Russian Orthodox Community in America, Part II

Russia - A New Empire Emerging out of the Old

Orthodoxy Cannot Be Reduced to Principles and Liturgies

Orthodoxy, to Russians, is something that encompasses all of life, a “symphony” of both heaven and earth, of both the spiritual and the physical. This is something that is quite foreign to most Americans, who generally think of Christianity as something that is separate from what is earthly, something that can affect earthly things but cannot coincide or be justly collaborated with earthly things, often quoting Christ’s statement about his kingdom not being of this world as an apologetic.

To be Russian Orthodox is not to believe or be a part of certain dogmas or even certain traditions. To be Russian Orthodox is to be a part of a unified people…not one that is mere doctrinal or ceremonial, but one that is living as an actual community. In fact, as Dostyovesky explains, a community that is not so much into logical formulas of who they are as much as they are a “realized” community of Christ.

Russia - A New Empire Emerging out of the Old

After over a thousand years of the Church reigning with Christ as an imperial community under Constantinople, she was overthrown by the radical movements of Catholicism, and then Islam. But at that same time, the Russian Church had been successfully thriving as a Christian nation under the missional efforts of the Viking, Prince Vladimir, who converted to Orthodoxy from a visit to the Constantinople cathedral.

To this day the Russian Orthodox Church continues the communal tradition of the empire, explicitly teaching that Orthodoxy creates communities, and even nations.

New Israel

From the very birth of Russia as a Christian community, her bishops and monastics began teaching that Russia was a successor of Ancient Israel, and the “bearers of the true faith in history.” And because St Michael Archangel has always been considered the protector of God’s chosen people, he became a patron and very important cultural symbol for their calling of the “New Israel.” In Fr. John Strickland's, The Making of Holy Russia, an entire chapter is dedicated to historical quotes and facts on this patristic theology of THE NEW ISRAEL. Fr. Strickland speaks of how all Russian men have been historically encouraged to take a pilgrimage to the Palestinian portion of Israel to begin evangelistically merging Russia with her and fulfill the prophesy of Isaiah and St Paul for “all Israel to be saved.”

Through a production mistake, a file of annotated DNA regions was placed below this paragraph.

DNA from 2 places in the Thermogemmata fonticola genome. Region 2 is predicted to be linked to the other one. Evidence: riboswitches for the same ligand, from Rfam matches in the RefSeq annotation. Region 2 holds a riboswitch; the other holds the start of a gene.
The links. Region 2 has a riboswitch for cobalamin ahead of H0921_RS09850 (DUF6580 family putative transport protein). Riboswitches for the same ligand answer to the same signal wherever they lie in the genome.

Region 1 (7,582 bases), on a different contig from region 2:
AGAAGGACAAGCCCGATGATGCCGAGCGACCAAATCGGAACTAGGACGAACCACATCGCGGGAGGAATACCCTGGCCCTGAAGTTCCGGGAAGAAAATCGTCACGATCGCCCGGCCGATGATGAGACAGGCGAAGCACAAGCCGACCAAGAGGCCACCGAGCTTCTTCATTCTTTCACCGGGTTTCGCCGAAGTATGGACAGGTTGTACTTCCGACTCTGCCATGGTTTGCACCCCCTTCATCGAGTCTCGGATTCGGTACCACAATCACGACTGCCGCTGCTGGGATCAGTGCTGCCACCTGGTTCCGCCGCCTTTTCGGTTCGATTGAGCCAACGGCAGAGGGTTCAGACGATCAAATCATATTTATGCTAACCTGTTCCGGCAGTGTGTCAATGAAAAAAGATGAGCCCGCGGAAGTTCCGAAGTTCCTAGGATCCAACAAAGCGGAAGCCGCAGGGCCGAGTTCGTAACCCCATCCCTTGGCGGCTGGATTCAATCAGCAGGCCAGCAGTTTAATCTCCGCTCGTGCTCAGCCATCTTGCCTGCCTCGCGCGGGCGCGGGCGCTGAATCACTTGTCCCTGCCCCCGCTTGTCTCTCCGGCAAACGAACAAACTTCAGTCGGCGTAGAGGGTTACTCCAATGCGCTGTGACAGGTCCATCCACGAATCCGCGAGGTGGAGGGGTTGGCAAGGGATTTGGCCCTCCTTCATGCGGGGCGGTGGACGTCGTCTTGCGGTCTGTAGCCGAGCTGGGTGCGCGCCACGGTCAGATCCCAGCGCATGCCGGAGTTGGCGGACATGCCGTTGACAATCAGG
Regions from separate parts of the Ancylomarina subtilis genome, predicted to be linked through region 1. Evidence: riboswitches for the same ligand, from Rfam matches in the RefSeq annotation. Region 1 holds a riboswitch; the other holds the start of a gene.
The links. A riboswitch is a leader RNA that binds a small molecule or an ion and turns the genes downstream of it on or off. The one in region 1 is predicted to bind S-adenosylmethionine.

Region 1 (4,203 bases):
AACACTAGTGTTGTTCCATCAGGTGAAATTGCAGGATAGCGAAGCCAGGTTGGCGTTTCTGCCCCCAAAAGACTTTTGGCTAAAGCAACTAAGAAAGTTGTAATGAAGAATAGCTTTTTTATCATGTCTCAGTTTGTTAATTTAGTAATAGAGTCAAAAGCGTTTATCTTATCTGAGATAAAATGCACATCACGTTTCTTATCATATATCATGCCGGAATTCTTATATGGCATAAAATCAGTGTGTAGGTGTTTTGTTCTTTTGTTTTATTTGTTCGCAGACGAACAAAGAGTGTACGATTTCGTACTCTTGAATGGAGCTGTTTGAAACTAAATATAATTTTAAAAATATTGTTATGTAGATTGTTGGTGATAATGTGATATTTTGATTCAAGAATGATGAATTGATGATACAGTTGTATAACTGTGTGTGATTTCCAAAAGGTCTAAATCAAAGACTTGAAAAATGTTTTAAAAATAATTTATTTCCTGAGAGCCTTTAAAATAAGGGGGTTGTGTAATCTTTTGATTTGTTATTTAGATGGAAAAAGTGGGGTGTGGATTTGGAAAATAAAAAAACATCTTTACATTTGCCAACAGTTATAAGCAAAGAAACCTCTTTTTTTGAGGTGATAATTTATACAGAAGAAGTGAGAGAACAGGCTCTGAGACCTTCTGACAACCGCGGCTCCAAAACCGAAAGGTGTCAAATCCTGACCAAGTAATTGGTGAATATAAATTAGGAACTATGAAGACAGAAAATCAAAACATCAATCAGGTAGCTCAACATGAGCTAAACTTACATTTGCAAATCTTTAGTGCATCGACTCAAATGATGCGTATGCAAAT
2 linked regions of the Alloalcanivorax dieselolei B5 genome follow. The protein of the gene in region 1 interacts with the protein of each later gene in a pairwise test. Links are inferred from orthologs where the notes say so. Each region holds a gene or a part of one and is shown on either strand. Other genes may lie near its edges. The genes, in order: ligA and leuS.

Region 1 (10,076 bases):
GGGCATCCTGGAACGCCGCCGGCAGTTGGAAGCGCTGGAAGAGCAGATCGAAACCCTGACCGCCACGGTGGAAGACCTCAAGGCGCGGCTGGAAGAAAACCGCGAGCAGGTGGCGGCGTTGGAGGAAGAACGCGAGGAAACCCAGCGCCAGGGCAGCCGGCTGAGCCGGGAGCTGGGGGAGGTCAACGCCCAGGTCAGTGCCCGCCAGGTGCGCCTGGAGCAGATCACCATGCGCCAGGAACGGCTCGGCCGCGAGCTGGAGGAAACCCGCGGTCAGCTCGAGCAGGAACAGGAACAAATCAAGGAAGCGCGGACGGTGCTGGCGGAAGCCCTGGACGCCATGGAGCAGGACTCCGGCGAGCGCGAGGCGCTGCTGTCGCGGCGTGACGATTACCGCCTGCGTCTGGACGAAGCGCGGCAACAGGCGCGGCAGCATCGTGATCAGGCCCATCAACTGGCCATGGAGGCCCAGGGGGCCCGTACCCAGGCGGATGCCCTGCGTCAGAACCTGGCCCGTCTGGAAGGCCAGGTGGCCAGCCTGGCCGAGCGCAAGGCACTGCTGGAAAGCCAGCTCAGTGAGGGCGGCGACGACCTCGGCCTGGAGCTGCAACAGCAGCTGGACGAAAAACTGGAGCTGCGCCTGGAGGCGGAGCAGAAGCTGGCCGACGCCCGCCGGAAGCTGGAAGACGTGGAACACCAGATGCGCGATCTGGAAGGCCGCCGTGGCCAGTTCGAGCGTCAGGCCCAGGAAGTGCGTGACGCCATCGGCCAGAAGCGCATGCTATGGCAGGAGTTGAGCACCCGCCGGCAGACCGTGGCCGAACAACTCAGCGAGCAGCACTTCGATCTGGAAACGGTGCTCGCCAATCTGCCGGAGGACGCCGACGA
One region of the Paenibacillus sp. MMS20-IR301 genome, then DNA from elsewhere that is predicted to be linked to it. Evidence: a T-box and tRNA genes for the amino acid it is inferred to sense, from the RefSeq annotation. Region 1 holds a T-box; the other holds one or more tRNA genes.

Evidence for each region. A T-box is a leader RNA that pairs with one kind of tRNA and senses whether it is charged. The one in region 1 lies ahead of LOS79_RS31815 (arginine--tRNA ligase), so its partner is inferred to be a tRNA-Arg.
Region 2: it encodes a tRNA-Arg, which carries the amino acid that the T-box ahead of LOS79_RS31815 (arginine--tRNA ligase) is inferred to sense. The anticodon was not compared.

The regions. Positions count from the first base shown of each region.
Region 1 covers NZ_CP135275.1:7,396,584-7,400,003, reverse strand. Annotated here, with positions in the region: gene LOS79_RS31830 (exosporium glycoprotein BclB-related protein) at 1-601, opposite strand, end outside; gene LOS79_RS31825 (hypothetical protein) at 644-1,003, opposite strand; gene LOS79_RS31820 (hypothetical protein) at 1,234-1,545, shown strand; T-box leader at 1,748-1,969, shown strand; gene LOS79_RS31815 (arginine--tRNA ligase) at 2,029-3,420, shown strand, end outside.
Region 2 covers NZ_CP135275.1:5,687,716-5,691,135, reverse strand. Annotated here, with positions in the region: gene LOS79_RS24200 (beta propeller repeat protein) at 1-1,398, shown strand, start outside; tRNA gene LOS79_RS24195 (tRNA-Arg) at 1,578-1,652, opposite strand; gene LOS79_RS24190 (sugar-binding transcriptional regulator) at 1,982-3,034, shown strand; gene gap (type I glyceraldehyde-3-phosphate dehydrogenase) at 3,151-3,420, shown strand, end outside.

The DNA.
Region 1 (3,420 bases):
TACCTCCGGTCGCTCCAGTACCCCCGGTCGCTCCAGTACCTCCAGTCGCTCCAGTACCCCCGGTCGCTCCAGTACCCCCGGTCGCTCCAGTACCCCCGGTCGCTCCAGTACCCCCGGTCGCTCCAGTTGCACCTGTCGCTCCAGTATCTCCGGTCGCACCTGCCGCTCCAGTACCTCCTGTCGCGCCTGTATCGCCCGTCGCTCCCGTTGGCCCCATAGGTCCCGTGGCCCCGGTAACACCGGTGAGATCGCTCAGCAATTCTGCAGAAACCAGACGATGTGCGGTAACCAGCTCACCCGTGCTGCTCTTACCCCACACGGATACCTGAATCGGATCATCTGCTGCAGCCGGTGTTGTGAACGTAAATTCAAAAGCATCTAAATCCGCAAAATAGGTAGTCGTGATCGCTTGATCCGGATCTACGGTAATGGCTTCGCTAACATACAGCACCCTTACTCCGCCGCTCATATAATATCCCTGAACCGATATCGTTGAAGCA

Russia’s first native metropolitan, Metropolitan Ilarion (1051-1055) was one of the first on record to make that statement of being the New Israel. He also said that the land and overall environment of Russia itself had been sanctified by its conversion. This is important to note because Orthodoxy, to Russians, has always been about not just doctrine and prayer, but also about the very community of the doctrine and prayer. Her is the metropolitan’s quote regarding Holy Russia:

“they adorned all the sanctuary and vested holy churches with beauty. Angel’s trumpets and Gospel’s thunder sounded through all the towns. The incense rising toward God sanctified the air. Monasteries stood on mountains. Men and women, small and great, all people filled holy churches.”